Bunkerville Retrial – First Week Wrap-Up
The retrial of four defendants is underway in Las Vegas, Nevada. Eric Parker, Steven Stewart, Scott Drexlar and Ricky Lovelein are fighting for their lives for the second time. A mistrial was declared by Judge Gloria Navarro in April of this year when the jury could not reach a unanimous agreement as to the guilt of these four men.
The main charges go to Conspiracy between the defendants, and others, as to the purpose of the Bunkerville Standoff in April 2014. The Federal Government, lead by Prosecutor Steven Myhre, are trying to prove there was a conspiracy against the Bureau of Land Management (BLM) when citizens around the country rallied to stop the BLM from taking the cattle from the Bundy Ranch.
Finished with the first week of testimony, this retrial has taken a few bizarre twists.
The prosecution is obviously concerned with their case. It is not a strong case, and this has been emphasized when Judge Gloria Navarro made the decision to allow the jurors the option of questioning each witness. Some of the questions that have come from the jurors indicate that there are those that do not quite believe the government’s narrative.
This is not a guarantee, or even a strong indication, of the case being won by the defense. However, leanings toward not believing the government at this early stage are a good sign.
The prosecution has mostly put BLM agents on the witness stand. These men testified to their fear of the men, women, and children in the wash on the day of the standoff. Some tears were even shed on the stand by these agents. However, the defense has been warned, and almost forbidden, from using emotional testimony.
The double standards of this case are blatant. This writer wonders how Judge Navarro is still presiding over this retrial and not having been forced to recuse herself?
Navarro has also warned the defense that they must keep the scope of their case within a 40 minute time period. From about noon to 12:40 on April 12, 2014 is the time frame the defense attorneys can discuss, and only that for the specific actions the judge believes are pertinent to the trial.
Navarro has scaled back the defendants rights tremendously. They are forbidden from discussing why they went to Nevada in the first place. They are not allowed to bring up their constitutionally-protected rights of free speech, etc. The US Constitution is not a defense, so we are told.
On the flip side, Navarro is encouraging, and even helping, the prosecution win their case. She is allowing them the leeway to present their version of the past 20+ years leading up to the standoff. She is allowing them to put Ryan Payne on trial here, though he is not a defendant in this round.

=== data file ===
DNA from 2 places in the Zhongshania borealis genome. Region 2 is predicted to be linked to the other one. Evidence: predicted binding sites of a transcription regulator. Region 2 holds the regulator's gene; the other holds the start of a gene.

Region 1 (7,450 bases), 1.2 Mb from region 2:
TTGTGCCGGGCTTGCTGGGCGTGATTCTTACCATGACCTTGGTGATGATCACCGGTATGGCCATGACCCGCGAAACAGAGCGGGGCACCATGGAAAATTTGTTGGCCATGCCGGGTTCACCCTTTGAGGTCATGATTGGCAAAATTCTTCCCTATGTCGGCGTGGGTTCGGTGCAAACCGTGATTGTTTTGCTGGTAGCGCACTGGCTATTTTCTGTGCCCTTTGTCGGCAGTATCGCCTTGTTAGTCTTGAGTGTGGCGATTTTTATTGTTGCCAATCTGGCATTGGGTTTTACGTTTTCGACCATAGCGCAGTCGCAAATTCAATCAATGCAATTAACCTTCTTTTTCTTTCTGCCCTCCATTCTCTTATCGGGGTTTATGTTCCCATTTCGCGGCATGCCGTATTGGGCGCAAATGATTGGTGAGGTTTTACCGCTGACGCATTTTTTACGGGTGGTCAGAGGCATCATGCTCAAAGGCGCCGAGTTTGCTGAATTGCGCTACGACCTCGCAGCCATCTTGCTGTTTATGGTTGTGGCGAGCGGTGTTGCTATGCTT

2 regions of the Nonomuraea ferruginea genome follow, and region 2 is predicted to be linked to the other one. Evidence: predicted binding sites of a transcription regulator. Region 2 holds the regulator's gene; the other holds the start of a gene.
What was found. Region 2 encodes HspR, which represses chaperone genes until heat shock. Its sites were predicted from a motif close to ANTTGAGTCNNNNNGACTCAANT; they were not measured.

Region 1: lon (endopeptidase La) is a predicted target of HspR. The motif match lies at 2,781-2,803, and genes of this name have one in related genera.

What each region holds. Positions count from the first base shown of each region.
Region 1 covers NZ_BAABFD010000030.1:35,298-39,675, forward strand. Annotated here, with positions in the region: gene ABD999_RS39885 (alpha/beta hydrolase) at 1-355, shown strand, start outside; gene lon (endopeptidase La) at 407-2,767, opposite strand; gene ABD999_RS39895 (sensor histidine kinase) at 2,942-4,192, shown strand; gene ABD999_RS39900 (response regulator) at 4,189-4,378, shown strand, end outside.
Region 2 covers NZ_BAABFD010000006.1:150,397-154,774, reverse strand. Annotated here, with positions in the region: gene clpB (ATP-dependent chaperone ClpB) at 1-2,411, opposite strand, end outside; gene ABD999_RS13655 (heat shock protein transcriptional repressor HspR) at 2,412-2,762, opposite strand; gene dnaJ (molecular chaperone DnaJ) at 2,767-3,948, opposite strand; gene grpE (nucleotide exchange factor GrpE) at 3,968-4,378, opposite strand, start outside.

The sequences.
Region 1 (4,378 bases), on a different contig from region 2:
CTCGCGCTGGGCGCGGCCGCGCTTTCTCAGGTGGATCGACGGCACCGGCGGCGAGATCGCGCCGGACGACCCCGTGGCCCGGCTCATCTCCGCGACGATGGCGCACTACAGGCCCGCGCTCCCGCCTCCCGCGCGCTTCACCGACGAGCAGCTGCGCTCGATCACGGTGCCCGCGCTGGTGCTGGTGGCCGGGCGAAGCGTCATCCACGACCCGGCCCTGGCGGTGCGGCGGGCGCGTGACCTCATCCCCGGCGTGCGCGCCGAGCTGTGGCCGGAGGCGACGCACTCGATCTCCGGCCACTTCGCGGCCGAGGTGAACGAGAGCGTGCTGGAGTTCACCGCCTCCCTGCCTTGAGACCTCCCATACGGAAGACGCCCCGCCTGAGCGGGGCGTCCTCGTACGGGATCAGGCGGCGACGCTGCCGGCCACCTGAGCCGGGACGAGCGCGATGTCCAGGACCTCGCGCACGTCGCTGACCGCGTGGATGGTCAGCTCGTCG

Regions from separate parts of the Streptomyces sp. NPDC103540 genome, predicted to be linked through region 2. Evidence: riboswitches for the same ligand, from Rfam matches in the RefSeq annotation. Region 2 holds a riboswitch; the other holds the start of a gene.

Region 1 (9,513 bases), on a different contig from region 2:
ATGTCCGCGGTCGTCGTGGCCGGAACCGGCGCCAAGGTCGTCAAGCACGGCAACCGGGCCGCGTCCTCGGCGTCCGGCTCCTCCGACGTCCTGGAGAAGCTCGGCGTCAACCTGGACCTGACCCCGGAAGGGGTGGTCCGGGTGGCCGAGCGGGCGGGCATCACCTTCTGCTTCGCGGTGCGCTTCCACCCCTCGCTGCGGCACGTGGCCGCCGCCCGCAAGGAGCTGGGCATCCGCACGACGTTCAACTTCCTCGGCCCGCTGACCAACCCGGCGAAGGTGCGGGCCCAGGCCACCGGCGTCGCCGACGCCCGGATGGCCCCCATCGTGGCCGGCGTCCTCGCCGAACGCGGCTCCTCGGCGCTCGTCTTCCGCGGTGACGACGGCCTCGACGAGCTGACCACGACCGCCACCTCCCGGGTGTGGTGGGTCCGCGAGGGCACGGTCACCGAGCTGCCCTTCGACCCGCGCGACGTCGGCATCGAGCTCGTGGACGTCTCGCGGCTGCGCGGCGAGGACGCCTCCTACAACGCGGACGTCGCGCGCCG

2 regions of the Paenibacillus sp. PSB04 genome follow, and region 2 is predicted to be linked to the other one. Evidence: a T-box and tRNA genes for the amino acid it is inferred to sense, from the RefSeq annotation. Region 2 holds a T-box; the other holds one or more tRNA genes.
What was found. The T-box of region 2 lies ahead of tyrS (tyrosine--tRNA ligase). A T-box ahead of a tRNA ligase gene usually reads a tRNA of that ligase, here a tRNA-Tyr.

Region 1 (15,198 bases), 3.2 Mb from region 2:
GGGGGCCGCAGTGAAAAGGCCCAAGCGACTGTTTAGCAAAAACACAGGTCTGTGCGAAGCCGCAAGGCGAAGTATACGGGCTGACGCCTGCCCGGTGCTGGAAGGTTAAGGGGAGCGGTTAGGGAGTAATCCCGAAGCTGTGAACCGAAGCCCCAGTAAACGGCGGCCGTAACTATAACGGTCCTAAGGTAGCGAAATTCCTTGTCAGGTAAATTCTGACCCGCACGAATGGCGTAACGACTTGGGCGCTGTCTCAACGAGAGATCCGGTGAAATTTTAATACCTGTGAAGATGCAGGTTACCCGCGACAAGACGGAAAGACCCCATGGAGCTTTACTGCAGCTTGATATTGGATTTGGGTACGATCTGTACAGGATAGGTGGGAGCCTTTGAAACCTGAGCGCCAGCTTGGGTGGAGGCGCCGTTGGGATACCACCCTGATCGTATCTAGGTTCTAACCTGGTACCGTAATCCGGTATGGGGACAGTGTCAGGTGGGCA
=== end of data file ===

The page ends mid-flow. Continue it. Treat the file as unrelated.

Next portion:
She is allowing the emotional testimony and biased opinion testimony from the government’s witnesses. Again, the defense has been strictly constrained from the same.
A witness last week, Alex Ellis, who was brought in to introduce the videos of Michael Flynn (deceased), was not cross examined. When his time came, prosecutor Myrhe announced that Ellis was at the urgent care clinic.
The jurors do not appear to be all smiles and good cheer for the prosecution. There have been two jurors that have fallen asleep due to the boring monologues thus far. Additionally, there have been so many sidebars that the judge brought in a bowl of candy to pacify the jurors during such times. However, Navarro seemed to slap them later when she thought they were taking the candy out of the courtroom at the end of the day. It seemed a bit nit-picky to this writer.
This case is very high profile, even without the main players from the Bundy family. Judge Navarro is under intense scrutiny. It is a wonder that she has not been admonished by someone to stop the antics in the courtroom that she is not only allowing, but assisting with.
But, one must remember, she is a Presidential appointee. She was appointed to bench for life. She cannot be fired in the normal sense of the word. She cannot be recalled the way an elected judge can. Does she have a boss? Does she have someone she must answer to? These are questions that many people should be asking, and in very loud voices.
Photo; Protesters outside Lloyd George Federal Building during the first Bunkerville standoff trial on Wednesday, April 12, 2017, in Las Vegas. Bizuayehu Tesfaye/Las Vegas Review-Journal @bizutesfaye
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